Wanting to make financial services — particularly access to credit — more inclusive is a popular goal and a tricky needle to thread. The benefits of inclusivity are myriad, but come with a significant attached asterisk: expanding credit is only a good idea when it is expanded to the right people. Expanding credit blindly is a disaster for everyone involved.
Gone right — credit products are a tool of upward mobility. Starting a business, buying a home and securing a car fall into the big three of middle class social mobility, and all three are largely made possible through the extension of credit. Dry markets yield rough results — millennials aren’t buying homes at generationally expected rates, and new start-up business are employing 1 million fewer people in 2016 than they were in the year 2000. Overly lax standards, on the other hand, lead to the mortgage underwriting bubble that ultimately touched off the Financial Crisis, Great Recession and credit crunch.
It’s a narrow needle to thread and one that is fundamentally important to thread correctly.
Which leads to the problem of credit scoring. The FICO score (in all of its many, many derivative forms) remains the preferred standard in underwriting decisions, largely due to the fact that it is far and away the dominant scoring standard for mortgage lending. But new research from Vantage — a FICO competitor — indicates that although the “good” bets FICO identifies are actually good bets, the model isn’t identifying enough “good bets.” Looking over data for consumers ranked “unscorable” by FICO, a base of around 30 million customers, it becomes pretty clear that there are an awful lot of consumers excluded from FICO who are being excluded by lenders when they should actually be courted by them.
“There is a longstanding perception that if consumers are conventionally unscoreable, it is because they are too high-risk to qualify for credit, or simply don’t need it,” said Sarah Davies, VantageScore Solutions’ Senior Vice President of Analytics, Product Management and Research.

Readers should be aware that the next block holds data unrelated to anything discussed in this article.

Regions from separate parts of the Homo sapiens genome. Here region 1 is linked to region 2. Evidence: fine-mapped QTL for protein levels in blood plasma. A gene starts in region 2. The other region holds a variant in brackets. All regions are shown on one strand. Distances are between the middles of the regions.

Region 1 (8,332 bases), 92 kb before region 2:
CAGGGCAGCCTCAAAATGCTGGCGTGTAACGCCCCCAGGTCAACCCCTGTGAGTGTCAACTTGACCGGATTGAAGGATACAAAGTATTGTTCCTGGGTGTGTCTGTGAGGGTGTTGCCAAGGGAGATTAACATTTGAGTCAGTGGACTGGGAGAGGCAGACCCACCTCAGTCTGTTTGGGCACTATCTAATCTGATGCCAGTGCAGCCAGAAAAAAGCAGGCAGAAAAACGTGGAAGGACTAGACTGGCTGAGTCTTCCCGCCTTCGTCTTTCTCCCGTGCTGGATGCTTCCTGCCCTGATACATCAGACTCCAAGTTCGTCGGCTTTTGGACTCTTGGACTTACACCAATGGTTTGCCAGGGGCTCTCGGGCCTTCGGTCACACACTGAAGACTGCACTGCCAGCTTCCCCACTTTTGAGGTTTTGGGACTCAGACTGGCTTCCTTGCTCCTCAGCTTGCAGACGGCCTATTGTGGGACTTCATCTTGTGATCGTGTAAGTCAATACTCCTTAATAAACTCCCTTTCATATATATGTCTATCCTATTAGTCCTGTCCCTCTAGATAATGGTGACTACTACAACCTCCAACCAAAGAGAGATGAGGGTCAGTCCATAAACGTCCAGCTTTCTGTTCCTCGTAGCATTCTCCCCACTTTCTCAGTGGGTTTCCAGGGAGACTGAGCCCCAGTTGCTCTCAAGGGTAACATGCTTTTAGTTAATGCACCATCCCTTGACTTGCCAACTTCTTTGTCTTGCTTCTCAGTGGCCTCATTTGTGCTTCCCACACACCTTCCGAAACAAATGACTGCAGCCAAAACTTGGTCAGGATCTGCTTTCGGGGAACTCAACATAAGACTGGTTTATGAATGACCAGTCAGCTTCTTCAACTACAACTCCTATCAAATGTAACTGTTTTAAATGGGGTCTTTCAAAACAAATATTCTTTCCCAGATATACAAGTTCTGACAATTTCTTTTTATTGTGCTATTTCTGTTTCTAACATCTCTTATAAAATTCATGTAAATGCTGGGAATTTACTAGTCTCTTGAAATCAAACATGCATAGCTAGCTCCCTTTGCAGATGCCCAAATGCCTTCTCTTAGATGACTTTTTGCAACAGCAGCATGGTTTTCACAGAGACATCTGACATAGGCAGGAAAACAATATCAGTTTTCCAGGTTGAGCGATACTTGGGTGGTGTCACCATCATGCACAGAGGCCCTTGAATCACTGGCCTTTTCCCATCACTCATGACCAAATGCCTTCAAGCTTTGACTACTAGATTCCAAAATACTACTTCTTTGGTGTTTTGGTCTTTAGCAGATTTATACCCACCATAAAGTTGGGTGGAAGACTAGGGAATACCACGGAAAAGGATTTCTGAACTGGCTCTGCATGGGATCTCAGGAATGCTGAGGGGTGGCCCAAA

The problem with that view, according to Davies, is that it is just false. Across a variety of metrics, thin file consumers tended to be conservative about credit and its uses — but not inherently more risky when looking at the broader swath of their money management behaviors, which are also highly trackable. These consumers also tend to be victims of their own carefulness with credit, notes Davies, because thin-file credit tends to be a self-perpetuating proposition.
“Lenders need to choose their credit scoring model carefully to ensure they can ‘see’ all creditworthy potential borrowers. Inhibiting consumers’ access to credit without seeking a holistic understanding of their creditworthiness only propagates sparse credit file conditions and conventionally unscoreable status.”
So how to compare a scored apple to an unscoreable orange?
The Holistic Approach
Vantage Score 3.0 (the most current version of the model) is a FICO competitor more focused on going broad — which means it tends to look at all credit-related activity over a multiple year period, as opposed to the more card and mainstream lending focus of the FICO. This larger group that Vantage can survey is their expanded population — and it scoops up 30-35 million more consumers than FICO was designed to rank.